Some time ago, shortly after Google Reader was launched, I made a choice to stick with desktop applications for reading RSS across multiple computers. It’s a choice I’ve stuck with for a couple of years now, and it’s a choice I’m beginning to doubt.
Let me start off by saying this: I’m a cross-OS person. I have to be. If I had my choice, I’d have nothing but the hottest and fastest Apple computers at home and at work, but, alas, that’s not going to happen. So I’m stuck using my PC at work, occasionally using the PC at home and mostly using my MacBook Pro.
The point of mentioning my cross-OS-ness is that, as a journalist and as a techie, I read RSS feeds throughout the day. I read them at work and at home, and until a few days ago, I kept everything in sync using NewsGator. It was a decent solution. I have NetNewsWire on my Mac and Feed Demon on my PC. It keeps my subscriptions in check and updates my read-unread status between work and home, so I don’t have to spend 10 minutes cleaning up the program at home to get at the new stuff.
But then, one day, I hap’d to click onto Google Reader again. I’m no slouch. I know all about Google Reader and was there to try it out when they first released the service (whenever that was). I tried it, thought it was cool, and yearned for my desktop application. So I never took Google Reader seriously.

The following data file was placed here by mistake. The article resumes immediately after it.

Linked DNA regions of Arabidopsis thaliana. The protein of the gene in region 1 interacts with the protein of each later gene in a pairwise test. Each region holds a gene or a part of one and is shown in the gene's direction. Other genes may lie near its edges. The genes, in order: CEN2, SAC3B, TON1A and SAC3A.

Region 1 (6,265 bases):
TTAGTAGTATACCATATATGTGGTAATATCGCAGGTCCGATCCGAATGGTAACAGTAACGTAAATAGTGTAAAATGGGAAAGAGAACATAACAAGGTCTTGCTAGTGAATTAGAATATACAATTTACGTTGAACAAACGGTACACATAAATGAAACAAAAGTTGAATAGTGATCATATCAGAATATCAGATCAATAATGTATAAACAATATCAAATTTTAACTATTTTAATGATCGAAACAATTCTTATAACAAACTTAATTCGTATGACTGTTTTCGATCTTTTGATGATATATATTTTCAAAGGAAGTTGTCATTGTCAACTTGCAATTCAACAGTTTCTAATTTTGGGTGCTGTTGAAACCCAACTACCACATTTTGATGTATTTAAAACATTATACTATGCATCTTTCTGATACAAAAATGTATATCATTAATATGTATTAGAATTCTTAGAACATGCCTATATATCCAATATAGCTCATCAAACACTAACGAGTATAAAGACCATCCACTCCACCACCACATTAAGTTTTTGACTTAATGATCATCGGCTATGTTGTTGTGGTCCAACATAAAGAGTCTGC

I’m starting to now, though. Look at the benefits. Google Reader is, of course, cross-platform. All I need is Firefox or any other browser — though I’m not sure there actually are any other browsers for me anymore. Unlike NetNewsWire and its not-quite-perfect cousin Feed Demon, with Google Reader I can watch things like embedded videos right in the reader window. With the desktop apps, I have to open things in a browser window for that: one extra step.
In Firefox, I have all my easy sharing shortcuts and Twitter stuff set up and ready to go. Feed Demon and NetNewsWire are limited in this scope; usually I just end up picking cherry links to read from the program and opening them to read in Firefox. Google Reader eliminates that step.
On top of all that, Google Reader provides some pretty sweet stats, which, though useless to me now, may yet show their utility. It seems to me that Feed Demon provides great stats, NetNewsWire less so. I don’t really use the stats much, but the desktop apps do seem to provide more useful ones.
And yet, despite the seeming charms of Google Reader, I don’t really like the way it looks or feels. I know that’s a superficial thing, but it matters to me. I love NetNewsWire. I hate Feed Demon, but I use it because it syncs with NewsGator. (That hate is probably because, oh, everything in Windows looks awful on my crappy work monitor.) And I feel it’s good to get out of the browser from time to time, to remember that not everything needs to or should exist in the cloud.
So what would I like to see? I’d like to see NetNewsWire sync with Google Reader, plain and simple, though it doesn’t look like that’s ever going to happen.